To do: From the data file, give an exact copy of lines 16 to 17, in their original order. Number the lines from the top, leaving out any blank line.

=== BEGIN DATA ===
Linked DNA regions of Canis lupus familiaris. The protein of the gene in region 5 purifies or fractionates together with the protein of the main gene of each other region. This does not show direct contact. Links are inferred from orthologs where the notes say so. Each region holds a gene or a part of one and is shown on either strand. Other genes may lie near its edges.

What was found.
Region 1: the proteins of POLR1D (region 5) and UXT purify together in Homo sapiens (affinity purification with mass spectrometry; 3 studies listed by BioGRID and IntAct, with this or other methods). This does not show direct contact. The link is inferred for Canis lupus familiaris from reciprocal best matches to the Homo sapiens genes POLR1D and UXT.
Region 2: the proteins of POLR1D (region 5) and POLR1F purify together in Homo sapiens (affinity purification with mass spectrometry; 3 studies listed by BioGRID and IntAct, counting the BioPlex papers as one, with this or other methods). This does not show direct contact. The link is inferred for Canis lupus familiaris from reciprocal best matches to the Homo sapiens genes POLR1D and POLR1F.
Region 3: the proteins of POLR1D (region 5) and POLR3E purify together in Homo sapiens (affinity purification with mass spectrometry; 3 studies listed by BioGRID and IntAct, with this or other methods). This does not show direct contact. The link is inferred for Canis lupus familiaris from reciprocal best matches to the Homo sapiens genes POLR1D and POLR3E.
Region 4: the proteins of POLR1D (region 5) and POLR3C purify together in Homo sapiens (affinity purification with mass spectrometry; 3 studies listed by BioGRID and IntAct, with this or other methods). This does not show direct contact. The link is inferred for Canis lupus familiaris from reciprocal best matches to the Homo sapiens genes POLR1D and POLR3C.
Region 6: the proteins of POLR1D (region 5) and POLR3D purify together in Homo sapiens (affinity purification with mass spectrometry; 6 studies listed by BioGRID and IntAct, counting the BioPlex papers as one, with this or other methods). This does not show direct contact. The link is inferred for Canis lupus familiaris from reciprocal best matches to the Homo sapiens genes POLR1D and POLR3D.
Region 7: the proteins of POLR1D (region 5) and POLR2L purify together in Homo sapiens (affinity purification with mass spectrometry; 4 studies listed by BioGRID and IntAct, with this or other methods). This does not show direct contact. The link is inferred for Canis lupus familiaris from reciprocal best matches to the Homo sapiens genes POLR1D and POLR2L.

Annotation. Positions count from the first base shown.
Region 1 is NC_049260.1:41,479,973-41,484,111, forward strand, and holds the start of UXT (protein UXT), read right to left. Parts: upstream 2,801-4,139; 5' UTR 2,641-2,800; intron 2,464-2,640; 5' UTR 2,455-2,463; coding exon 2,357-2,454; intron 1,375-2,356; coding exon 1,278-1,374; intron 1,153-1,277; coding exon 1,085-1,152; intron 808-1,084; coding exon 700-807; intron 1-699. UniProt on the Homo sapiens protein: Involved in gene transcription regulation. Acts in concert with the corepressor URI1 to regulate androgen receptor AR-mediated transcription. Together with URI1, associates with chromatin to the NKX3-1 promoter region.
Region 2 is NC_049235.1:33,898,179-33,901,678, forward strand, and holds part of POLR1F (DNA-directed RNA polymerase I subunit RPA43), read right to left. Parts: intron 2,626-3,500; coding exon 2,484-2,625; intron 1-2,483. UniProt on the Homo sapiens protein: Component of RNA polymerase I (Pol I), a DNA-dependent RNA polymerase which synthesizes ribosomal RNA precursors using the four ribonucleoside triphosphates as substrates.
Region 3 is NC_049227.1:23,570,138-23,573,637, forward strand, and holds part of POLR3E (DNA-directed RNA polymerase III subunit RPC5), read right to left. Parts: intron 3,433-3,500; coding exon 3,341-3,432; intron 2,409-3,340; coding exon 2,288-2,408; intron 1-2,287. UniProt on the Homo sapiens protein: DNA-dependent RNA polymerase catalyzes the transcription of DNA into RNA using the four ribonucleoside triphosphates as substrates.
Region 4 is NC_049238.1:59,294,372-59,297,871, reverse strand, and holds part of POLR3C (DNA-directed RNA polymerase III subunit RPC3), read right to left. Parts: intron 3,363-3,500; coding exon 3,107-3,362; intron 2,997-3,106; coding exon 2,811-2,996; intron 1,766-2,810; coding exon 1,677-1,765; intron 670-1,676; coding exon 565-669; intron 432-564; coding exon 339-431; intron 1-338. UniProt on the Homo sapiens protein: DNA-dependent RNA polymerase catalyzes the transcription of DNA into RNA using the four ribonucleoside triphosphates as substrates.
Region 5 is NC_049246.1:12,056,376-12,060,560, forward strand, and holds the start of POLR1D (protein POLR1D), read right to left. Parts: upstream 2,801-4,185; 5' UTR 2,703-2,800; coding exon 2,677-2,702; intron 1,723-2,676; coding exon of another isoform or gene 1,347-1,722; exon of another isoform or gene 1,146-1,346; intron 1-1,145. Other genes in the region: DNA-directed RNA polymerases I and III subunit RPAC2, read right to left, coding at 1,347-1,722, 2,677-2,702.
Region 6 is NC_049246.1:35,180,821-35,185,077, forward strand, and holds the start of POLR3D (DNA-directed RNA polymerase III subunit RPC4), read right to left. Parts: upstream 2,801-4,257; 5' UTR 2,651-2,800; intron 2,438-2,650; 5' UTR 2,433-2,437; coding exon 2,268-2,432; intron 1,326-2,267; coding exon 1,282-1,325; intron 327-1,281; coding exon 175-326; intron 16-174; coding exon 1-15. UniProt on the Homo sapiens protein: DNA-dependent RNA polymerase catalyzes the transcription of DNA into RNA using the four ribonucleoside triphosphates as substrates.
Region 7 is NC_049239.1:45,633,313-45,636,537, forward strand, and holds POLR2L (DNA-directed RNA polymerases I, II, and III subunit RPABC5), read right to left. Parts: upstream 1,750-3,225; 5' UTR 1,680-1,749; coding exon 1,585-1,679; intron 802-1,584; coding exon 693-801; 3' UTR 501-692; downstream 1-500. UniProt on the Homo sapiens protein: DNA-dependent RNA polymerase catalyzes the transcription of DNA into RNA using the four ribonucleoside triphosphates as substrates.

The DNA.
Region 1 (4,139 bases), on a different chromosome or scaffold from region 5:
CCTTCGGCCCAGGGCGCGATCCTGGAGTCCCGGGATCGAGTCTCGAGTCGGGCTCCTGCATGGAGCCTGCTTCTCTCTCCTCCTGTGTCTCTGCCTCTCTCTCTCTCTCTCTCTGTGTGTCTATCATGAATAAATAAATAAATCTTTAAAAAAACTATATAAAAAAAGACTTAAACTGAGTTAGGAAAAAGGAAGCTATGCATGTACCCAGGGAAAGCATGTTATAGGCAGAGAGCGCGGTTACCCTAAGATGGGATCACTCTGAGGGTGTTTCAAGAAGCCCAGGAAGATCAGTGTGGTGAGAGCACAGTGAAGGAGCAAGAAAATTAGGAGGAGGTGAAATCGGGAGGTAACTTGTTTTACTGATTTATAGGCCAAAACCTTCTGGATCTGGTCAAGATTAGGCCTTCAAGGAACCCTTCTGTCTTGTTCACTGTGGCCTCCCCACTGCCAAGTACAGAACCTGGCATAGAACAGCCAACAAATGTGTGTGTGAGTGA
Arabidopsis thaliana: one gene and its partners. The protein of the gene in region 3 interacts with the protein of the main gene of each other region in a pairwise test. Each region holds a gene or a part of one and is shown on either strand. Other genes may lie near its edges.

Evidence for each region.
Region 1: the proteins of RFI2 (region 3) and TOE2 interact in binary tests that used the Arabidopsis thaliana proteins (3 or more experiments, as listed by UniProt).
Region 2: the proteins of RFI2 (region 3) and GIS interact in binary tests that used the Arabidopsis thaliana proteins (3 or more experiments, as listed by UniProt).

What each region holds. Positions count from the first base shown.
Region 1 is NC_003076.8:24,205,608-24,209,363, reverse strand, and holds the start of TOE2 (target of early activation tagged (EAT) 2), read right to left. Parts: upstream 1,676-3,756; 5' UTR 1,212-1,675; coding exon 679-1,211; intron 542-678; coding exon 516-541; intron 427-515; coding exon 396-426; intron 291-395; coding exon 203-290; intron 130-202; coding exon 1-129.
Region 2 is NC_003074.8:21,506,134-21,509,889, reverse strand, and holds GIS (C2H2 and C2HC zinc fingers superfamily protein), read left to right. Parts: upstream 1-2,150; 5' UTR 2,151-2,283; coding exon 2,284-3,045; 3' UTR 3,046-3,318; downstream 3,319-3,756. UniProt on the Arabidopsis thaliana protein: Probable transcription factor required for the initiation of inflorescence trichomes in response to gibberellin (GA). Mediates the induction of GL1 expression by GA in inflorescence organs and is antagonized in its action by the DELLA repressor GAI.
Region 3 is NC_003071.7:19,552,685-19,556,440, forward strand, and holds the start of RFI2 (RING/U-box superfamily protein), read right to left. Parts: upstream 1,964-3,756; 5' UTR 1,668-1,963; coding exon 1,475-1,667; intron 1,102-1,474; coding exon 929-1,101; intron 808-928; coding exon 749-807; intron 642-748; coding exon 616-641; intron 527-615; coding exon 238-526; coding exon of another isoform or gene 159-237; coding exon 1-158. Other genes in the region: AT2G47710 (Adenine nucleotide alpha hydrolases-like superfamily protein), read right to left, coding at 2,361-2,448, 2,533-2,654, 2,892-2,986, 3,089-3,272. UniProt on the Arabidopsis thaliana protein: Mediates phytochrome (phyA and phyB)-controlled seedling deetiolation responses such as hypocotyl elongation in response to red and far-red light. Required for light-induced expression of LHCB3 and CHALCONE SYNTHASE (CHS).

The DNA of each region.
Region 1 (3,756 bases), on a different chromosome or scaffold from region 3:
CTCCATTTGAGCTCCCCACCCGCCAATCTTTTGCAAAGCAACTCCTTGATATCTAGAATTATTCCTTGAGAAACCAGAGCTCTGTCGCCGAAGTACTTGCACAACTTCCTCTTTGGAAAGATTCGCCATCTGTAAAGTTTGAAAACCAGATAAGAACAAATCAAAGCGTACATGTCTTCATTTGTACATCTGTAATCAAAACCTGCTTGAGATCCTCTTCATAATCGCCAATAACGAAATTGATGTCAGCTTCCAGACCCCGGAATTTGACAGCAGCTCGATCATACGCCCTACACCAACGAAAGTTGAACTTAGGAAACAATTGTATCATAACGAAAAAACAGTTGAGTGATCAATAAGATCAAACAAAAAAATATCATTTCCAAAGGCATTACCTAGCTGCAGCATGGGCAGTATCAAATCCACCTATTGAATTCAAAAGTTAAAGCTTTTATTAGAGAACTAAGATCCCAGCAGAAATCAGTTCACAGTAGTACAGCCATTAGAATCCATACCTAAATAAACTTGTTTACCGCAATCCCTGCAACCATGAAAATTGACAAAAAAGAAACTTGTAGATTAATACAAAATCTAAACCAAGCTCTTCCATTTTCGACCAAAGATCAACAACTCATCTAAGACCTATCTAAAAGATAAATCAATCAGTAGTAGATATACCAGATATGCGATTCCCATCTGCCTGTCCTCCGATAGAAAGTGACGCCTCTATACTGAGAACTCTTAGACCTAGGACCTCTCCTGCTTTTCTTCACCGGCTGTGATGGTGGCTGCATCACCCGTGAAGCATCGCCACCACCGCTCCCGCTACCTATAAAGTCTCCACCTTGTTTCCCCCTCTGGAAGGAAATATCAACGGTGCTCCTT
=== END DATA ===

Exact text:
Region 7 is NC_049239.1:45,633,313-45,636,537, forward strand, and holds POLR2L (DNA-directed RNA polymerases I, II, and III subunit RPABC5), read right to left. Parts: upstream 1,750-3,225; 5' UTR 1,680-1,749; coding exon 1,585-1,679; intron 802-1,584; coding exon 693-801; 3' UTR 501-692; downstream 1-500. UniProt on the Homo sapiens protein: DNA-dependent RNA polymerase catalyzes the transcription of DNA into RNA using the four ribonucleoside triphosphates as substrates.

The DNA.